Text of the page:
(Bloomberg) -- The biggest Nordic bank is betting that Swedish stocks have more to give after already breaking through records in recent weeks, despite warnings from some investors that markets are heading toward darker times.
Martin Guri, the chief analyst at Nordea Bank AB in Stockholm, says the Stockholm All-Share Index, which is made up of some 300 stocks, is likely to keep rising in the coming two years as long as the business climate remains good, corporate profits continue to rise and interest rates stay low.
“All factors are unusually stable,” Guri said in a phone interview. “Economic forecasts are in an increasing trend, profit forecasts are also in a rising trend, and there’s no threat from rising interest rates. So it ticks all the boxes.”
As economists have raised their Swedish growth forecasts, analysts have raised earnings estimates for Swedish companies. Bank of America-Merrill Lynch said last month that a global earnings upgrade cycle has begun, with the number of profit upgrades outnumbering downgrades for the first time in six years.
The Stockholm All-Share Index recently topped its earlier records. It’s up 10 percent this year and has added 24 percent in the past 12 months. The benchmark OMXS30 index of Sweden’s most traded stocks is also close to an all-time high. Soaring valuations have enticed more companies to do initial public offerings, with the Swedish market headed toward a record number of listings this year.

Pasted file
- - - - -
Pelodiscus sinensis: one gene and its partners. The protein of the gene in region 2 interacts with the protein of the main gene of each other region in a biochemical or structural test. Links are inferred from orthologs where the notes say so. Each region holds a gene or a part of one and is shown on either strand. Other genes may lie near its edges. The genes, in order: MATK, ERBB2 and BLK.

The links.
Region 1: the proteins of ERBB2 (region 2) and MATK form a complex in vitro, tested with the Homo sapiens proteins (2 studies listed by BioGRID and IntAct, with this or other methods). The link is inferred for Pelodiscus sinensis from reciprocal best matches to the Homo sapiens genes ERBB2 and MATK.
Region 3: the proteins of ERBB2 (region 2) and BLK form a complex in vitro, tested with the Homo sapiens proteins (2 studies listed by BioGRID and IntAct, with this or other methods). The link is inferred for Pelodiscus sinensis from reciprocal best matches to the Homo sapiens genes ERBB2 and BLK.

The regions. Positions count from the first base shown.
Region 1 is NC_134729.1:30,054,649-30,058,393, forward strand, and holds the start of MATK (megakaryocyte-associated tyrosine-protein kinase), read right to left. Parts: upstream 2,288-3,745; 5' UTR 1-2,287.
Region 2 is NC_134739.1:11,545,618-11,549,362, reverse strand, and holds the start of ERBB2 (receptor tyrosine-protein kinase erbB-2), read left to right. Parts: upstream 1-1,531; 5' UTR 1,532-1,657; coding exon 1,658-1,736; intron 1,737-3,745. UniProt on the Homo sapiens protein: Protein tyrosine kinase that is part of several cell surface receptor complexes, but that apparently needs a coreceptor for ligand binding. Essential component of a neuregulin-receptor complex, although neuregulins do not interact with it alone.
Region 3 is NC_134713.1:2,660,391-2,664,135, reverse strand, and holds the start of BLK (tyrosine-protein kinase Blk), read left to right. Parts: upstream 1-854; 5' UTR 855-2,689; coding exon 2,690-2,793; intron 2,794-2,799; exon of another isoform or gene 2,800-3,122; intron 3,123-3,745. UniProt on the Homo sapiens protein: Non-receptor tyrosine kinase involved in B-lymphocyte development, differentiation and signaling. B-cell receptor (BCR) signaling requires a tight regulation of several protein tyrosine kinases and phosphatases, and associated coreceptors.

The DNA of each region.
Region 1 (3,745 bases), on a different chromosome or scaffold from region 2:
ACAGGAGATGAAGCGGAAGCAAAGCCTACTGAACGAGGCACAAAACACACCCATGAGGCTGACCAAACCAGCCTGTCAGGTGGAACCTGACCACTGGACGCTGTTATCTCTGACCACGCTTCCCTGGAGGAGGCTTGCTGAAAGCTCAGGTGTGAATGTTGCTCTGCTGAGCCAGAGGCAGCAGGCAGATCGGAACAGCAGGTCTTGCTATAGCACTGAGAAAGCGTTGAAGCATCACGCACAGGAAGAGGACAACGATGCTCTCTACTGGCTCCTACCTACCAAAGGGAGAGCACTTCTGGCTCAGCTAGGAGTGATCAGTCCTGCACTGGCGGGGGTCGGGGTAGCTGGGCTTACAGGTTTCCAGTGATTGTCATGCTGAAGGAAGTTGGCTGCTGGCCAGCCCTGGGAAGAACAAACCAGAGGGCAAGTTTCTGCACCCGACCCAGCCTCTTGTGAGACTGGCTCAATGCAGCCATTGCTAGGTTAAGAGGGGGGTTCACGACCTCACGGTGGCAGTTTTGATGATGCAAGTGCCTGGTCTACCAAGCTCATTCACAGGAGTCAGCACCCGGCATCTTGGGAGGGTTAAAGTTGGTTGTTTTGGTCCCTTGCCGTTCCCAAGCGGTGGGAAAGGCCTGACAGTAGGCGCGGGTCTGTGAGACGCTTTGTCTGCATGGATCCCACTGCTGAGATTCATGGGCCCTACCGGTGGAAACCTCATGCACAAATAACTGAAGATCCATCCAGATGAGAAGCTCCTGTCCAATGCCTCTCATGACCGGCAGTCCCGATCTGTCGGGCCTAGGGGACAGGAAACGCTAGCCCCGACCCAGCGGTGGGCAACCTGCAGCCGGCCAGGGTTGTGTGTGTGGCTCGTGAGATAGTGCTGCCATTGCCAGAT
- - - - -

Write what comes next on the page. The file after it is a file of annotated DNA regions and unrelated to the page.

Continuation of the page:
The average return potential in the coming 12 months for the 184 companies on the Stockholm All-Share Index that are covered by analysts is 6.9 percent, based on their last price and price targets, data compiled by Bloomberg show.
So far this year, cyclical companies have done well, beating “stable and predictable” stocks, Guri said. For the full year, he expects cyclical companies such as Volvo AB, Sandvik AB and Husqvarna AB to remain among the best-performing stocks.
But the dizzying gains are prompting warnings from some investors.
Thomas von Koch, managing partner of the Nordic region’s biggest buyout fund EQT Partners AB, says markets look overpriced and may be headed for a sizable shock. He cites the heavy reliance on leverage for many asset purchases and the disruption that will come when central banks start unwinding their balance sheets. EQT is doing what it can to prepare its investments “because the storm will come,” von Koch said in an interview last month.
Nordea’s Guri says such warnings might be coming from “buyers looking for a better entry point.” When the business cycle “rolls over is anybody’s guess, nobody knows, but clearly, if someone presses the red button and hell breaks loose, it will change things,” he said.
For now, Guri says all the information he has access to indicates that 2017 and 2018 will be “good years.”
“What I look at, and the way the world looks, the world map, and the overall intelligence that I’ve seen, point to this calendar year and the next looking good,” he said. “Then we’ll see.”